The most firemen helping to hold the net at any one time was five, and on account of telephone wires, it was hard to judge where to stand. We were also afraid more than one would try to come down at the same time. A woman struck her neck on the rim of the net and died. It put a bow in the iron frame. It was getting hard to see the victims by now in the upper windows, due to the smoke from below, and it was hard for them to see us.

The hardest net catches were those from the fifth and sixth floors. The impact was terrific it they failed to strike near the center. One man we caught from the sixth floor told us that the net looked as big as a silver dollar, but felt like a feather bed. I believe this was a slight exaggeration , as he received a broken leg and fractured pelvis. Most of those who jumped from above the fourth floor suffered some injuries but all seemed glad to be down regardless of bumps. They landed in al positions. Some stiff legged, on backs of necks, on hands and knees, and about every way possible.

The net rescues took about ten minutes and only one net was employed. That's all we had with us. Twenty-seven were caught, 26 lived and the woman who struck the rim died. Twenty-one persons were rescued by ladders of various lengths. This took about 40 minutes although anyone not rescued from the old section in 15 minutes died, because the roof fell in about that soon after we arrived. One man rescued by ladder died from burns. It was 15 minutes before we made any effort to extinguishment. We had to use all manpower for rescue work. Chief Kirch and Senior captain Thomas Hickson directed extinguishment operations after they arrived, using deck pipes and other major stream equipment. Nine pieces of apparatus and 57 firemen worked at the fire.

As department drillmaster, I can appreciate the grumbling of the men because they have to keep doing evolutions over and over, but repetition pays dividends because the men will do that evolution automatically when they have to on the fire scene.

As I see "Bob" has the stop watch on me. I will just say one more word: "Let's not forget," it can happen in your town.


Dubuque, Ia. -- (U.P.) -- STANLEY E. SCHIBSKY, Minneapolis, wrote the management of the Canfield hotel two weeks ago for a reservation and asked for a second-floor room because he feared being trapped in a fire. He wrote that he had been in hotel fires before, and that he believed a room on the second floor was safer. Accordingly, he was given a second-floor room, and was occupying it when the Canfield hotel fire broke out. He died in the flames. [Waterloo Daily Courier, Waterloo, Iowa; June 10, 1946]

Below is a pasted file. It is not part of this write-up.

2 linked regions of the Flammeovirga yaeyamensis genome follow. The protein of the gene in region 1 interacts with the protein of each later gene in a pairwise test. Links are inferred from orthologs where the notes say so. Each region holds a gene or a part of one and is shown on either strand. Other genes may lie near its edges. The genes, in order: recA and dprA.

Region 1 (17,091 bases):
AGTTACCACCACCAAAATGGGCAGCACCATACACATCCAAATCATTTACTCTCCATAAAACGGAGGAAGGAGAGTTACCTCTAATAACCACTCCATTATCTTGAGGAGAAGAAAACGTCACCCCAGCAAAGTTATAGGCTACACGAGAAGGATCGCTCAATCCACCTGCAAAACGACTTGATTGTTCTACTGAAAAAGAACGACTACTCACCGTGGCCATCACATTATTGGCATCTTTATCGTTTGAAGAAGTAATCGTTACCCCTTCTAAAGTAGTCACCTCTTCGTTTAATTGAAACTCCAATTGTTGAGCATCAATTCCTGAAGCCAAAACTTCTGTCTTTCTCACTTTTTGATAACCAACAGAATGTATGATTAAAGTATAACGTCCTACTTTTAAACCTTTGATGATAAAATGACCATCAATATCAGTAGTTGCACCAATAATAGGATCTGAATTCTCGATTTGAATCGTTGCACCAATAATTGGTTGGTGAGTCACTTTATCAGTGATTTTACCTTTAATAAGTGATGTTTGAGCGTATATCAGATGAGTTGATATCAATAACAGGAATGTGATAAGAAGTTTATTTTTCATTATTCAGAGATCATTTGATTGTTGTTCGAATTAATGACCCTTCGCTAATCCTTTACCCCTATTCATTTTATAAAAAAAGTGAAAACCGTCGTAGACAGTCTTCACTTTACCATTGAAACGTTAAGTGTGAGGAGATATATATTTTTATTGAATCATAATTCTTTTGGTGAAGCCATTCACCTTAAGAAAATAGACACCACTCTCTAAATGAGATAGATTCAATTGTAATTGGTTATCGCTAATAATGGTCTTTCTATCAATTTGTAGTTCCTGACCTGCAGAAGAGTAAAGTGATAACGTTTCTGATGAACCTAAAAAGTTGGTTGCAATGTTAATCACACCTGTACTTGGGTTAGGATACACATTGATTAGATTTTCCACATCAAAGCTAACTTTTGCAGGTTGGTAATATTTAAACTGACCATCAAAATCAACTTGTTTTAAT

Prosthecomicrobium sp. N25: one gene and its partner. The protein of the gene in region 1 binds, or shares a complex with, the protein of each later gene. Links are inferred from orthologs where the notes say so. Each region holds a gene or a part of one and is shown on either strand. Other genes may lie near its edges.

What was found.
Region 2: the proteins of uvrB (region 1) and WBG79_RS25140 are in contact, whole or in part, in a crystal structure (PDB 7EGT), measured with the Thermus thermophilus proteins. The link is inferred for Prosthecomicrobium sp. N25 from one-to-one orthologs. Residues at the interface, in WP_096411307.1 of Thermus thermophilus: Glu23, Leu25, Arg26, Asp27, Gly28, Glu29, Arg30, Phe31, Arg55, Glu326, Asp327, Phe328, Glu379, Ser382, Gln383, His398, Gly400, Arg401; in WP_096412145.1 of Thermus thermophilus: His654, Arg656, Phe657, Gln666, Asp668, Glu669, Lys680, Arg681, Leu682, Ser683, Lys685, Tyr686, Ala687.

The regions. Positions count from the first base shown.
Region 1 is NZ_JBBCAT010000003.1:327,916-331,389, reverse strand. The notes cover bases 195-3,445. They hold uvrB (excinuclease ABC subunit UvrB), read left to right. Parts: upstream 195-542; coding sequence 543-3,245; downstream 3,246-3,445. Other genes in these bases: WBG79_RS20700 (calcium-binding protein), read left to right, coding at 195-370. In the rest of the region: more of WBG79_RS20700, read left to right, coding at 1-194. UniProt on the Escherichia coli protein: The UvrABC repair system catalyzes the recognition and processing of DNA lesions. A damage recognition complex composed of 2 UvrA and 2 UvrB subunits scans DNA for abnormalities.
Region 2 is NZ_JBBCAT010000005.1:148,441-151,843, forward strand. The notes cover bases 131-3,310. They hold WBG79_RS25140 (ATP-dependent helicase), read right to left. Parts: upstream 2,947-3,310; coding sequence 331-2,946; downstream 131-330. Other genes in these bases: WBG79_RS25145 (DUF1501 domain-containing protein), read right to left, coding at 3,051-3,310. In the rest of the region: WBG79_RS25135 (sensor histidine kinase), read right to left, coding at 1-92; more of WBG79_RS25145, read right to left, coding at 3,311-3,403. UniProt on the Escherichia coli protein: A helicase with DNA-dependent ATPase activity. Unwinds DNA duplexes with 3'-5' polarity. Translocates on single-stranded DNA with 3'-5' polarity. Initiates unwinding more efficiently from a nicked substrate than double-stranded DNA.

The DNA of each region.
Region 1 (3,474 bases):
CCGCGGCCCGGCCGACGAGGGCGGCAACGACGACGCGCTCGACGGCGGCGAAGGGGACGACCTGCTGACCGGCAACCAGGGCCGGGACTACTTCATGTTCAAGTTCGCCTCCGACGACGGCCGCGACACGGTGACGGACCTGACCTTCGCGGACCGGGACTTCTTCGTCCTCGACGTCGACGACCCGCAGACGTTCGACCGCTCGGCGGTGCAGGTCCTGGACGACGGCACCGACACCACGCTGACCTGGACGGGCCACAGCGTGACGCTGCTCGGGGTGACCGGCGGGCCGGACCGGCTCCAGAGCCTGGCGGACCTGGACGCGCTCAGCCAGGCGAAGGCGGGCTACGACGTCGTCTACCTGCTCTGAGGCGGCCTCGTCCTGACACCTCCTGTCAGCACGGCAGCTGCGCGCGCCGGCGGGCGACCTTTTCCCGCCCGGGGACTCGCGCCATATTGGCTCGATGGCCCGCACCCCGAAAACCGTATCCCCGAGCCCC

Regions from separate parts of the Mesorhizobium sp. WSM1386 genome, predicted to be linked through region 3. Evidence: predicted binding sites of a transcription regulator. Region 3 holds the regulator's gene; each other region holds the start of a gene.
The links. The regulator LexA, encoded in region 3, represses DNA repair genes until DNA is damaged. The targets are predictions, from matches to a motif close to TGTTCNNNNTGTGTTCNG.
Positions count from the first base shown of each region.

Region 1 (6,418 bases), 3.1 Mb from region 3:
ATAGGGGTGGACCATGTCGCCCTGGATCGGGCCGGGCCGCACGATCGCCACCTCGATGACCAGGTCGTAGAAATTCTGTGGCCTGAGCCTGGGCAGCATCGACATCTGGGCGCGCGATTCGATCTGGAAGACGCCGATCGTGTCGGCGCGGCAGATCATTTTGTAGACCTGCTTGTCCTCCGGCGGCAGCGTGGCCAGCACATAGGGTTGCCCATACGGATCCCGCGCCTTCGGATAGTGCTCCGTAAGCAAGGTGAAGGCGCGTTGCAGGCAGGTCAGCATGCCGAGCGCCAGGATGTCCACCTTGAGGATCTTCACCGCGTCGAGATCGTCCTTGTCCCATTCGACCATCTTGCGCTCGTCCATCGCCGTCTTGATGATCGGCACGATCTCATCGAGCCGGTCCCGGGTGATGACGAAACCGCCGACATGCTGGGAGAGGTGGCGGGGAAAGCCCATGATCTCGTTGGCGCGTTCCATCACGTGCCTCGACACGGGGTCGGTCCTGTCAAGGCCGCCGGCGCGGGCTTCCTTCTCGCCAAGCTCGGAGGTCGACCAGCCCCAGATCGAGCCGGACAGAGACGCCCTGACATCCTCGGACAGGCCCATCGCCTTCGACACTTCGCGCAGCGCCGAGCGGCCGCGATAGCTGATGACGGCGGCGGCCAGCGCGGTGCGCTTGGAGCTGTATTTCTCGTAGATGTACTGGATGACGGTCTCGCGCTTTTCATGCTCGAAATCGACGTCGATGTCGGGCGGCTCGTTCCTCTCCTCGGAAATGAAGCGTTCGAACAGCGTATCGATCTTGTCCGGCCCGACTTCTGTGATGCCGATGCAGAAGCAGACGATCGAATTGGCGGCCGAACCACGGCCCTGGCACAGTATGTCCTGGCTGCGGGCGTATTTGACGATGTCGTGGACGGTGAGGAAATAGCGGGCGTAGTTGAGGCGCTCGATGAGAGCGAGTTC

Tuesday, November 15, 2016


In 1931, members of the Detroit Fire Department served soup to the needy during the Great Depression from fire stations across the city, starting with Engine Co. 1.


Dr. Harry Archer was born to a prominent New York family. He attended Columbia University and received an M.D. degree from Bellevue Medical College in 1894. Since his childhood he loved the FDNY, not unlike many youngsters in the City. But after becoming a physician, Dr. Archer dedicated himself to New York's Bravest.

Perhaps to the disappointment of his family, rather than becoming a private physician to New York's high society, he accepted a salaried position with Aetna Life Affiliated Companies with the proviso that he could, and would, leave his office to attend greater alarm fires.

On March 7, 1907, Dr. Archer was appointed to the Department with the rank of honorary Battalion Chief and was designated a Medical Officer. Though never receiving compensation for his medical services to the FDNY, there is no doubt that this was his full-time job.

Whether by horse, bicycle, his Locomobile outfitted with bell and Maltese cross, or by "bus" - the 1914 FDNY Ambulance he designed - Dr. Archer's appearance at second and greater alarms was a matter of routine. But once at the scene, he was not satisfied with merely tending to the wounds, major or minor, of the firefighters.